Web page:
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British electro-rock band the Chap were formed in North London by Claire Hope (keyboards, vocals), Johannes Von Weizsäcker (guitar, vocals, cello), Panos Ghikas (bass, violin, guitar, vocals), and Keith Duncan (drums). They released a 10" EP, Fun, on Lo Recordings in April 2002. Their debut album, The Horse, was released on April 28, 2003, followed on September 29, 2003 by the EP (Hats Off To) Dror Frangi. Their second full-length album, Ham, was released on June 27, 2005. A second EP, The Chop, came out on June 11, 2007. Their third album, Mega Breakfast, was released in Europe on May 19, 2008 and in the U.K. a week later. They signed to Ghostly International, which issued Mega Breakfast in the U.S. on July 1, 2008 as their first official American release. At the same time, Hope took a pregnancy leave from the group and was replaced temporarily by keyboard player and singer Berit, who had previously played in a band with Von Weizsäcker called Karamasov and worked with Omo. After touring in support of Mega Breakfast, the Chap recorded their fourth album, Well Done Europe, a sleeker, more electronically inclined set of songs that was released in mid-2010. The confidently named collection We Are the Best arrived late in 2011. Looking for a challenge, the band's next album, We Are Nobody, consisted of entirely irony-free songs.
The Chap is a British bi-monthly magazine and related books founded in 1999 and edited by Gustav Temple. It proposes a return to a dandified way of life, involving the wearing of tweed and fine clothes, proper headwear, pipe smoking, cultivating facial hair, quality handmade shoes and pressed trousers.
The magazine has featured interviews with noted Chaps and Chapettes such as Stephen Fry, Leslie Phillips, Sir Patrick Moore and Joanna Lumley. The magazine celebrated its tenth anniversary in December 2009 with the Grand Anarcho-Dandyist Ball in London (the event now takes place every year).
The "Chappists" propose a revolution based not on violence, but on dressing with panache, drinking fine beverages and behaving with courtesy, especially to those from whom courtesy is not forthcoming. They have organised protests against modern art installations and bland corporations such as Gap, Starbucks, Nike and on Saint George's Day, 2012 outside the intended Abercrombie and Fitch shop at No. 3 Savile Row, in addition to bland cities and areas of cities, for example Catford in south-east London. Contributors have included Miss Martindale and Michael "Atters" Attree.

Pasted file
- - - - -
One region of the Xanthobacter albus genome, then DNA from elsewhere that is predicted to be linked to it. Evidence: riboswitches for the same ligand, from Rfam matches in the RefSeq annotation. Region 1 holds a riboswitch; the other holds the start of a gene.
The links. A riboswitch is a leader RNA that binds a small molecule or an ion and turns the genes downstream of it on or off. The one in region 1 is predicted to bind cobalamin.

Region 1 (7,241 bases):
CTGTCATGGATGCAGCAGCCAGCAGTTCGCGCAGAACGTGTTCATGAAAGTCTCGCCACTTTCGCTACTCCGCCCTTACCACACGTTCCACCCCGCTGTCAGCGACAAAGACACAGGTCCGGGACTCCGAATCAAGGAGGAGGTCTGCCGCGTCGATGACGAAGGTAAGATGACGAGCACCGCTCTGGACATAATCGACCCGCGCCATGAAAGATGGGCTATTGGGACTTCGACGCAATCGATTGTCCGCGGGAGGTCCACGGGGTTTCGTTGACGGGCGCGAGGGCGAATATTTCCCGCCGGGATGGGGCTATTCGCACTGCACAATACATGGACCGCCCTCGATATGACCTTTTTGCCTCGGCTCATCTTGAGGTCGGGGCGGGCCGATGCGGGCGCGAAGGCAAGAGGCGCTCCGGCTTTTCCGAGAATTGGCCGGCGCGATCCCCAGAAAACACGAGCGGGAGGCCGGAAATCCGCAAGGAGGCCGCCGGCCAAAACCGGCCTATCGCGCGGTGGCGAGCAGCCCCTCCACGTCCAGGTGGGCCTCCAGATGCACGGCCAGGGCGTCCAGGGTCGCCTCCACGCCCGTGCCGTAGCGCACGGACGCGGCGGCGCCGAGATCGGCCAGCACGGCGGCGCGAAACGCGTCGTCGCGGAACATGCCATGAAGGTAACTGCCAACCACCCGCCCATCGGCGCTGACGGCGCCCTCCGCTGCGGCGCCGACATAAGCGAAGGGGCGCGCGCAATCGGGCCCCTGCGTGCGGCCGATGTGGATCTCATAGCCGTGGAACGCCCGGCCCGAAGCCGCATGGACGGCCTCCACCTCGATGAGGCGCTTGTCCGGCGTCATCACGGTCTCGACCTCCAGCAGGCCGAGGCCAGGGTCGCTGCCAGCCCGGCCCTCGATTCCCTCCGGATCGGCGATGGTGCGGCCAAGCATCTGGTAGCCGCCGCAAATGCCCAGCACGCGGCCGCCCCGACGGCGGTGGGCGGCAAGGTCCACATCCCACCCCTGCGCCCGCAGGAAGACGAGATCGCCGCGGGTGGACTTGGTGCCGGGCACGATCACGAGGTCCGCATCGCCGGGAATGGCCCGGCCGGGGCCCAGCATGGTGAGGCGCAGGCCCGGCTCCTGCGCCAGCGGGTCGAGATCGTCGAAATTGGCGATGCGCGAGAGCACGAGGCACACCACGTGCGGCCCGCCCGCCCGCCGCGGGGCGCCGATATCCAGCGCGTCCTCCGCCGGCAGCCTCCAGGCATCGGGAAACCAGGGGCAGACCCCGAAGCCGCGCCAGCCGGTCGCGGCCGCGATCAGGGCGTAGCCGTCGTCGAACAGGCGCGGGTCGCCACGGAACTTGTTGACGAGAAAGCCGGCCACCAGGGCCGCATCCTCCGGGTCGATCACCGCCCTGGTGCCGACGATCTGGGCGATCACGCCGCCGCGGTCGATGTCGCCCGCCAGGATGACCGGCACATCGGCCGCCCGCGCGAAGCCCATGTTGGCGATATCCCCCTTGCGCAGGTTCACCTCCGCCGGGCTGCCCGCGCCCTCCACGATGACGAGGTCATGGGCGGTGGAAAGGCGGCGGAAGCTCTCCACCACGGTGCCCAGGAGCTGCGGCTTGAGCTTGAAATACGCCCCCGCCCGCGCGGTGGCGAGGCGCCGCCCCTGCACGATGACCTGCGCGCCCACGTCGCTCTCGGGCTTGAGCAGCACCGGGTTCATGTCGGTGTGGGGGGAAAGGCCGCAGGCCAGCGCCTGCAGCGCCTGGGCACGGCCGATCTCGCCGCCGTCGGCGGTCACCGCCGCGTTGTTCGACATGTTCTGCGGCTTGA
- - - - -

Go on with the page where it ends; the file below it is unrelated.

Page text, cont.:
In May 2009 the magazine nearly closed due to financial issues arising from publishing a larger A4 format magazine. To keep going The Chap asked its readers and subscribers to donate funds. Additionally, Viz Magazine financially supported the magazine. It returned to its B5 format to reduce printing costs.
While Chappism appreciates British culture and loves tradition, it is nonetheless rooted in the Situationist strand of anarchism with more than the occasional nod to Dada. It is also indebted to Monty Python, Peter Cook, Spike Milligan and Viv Stanshall as much as it is to the avant-garde.
As The Chap enters its second decade, the magazine continues to plough its Wodehousian view of England, while England itself appears gradually to be coming round to The Chap's philosophy, with the return of the moustache, the monocle, tailored clothing and nightclubs celebrating 1930s glamour and 1940s austerity fashions. It has also featured articles extolling the virtues of the steampunk genre.
The Chap hosts a popular annual Chap Olympiad, normally held in Bedford Square Gardens, which is now in its sixth year. Due in part to its growing popularity, the Chap Olympiad in 2012 was expanded to be a two-day event.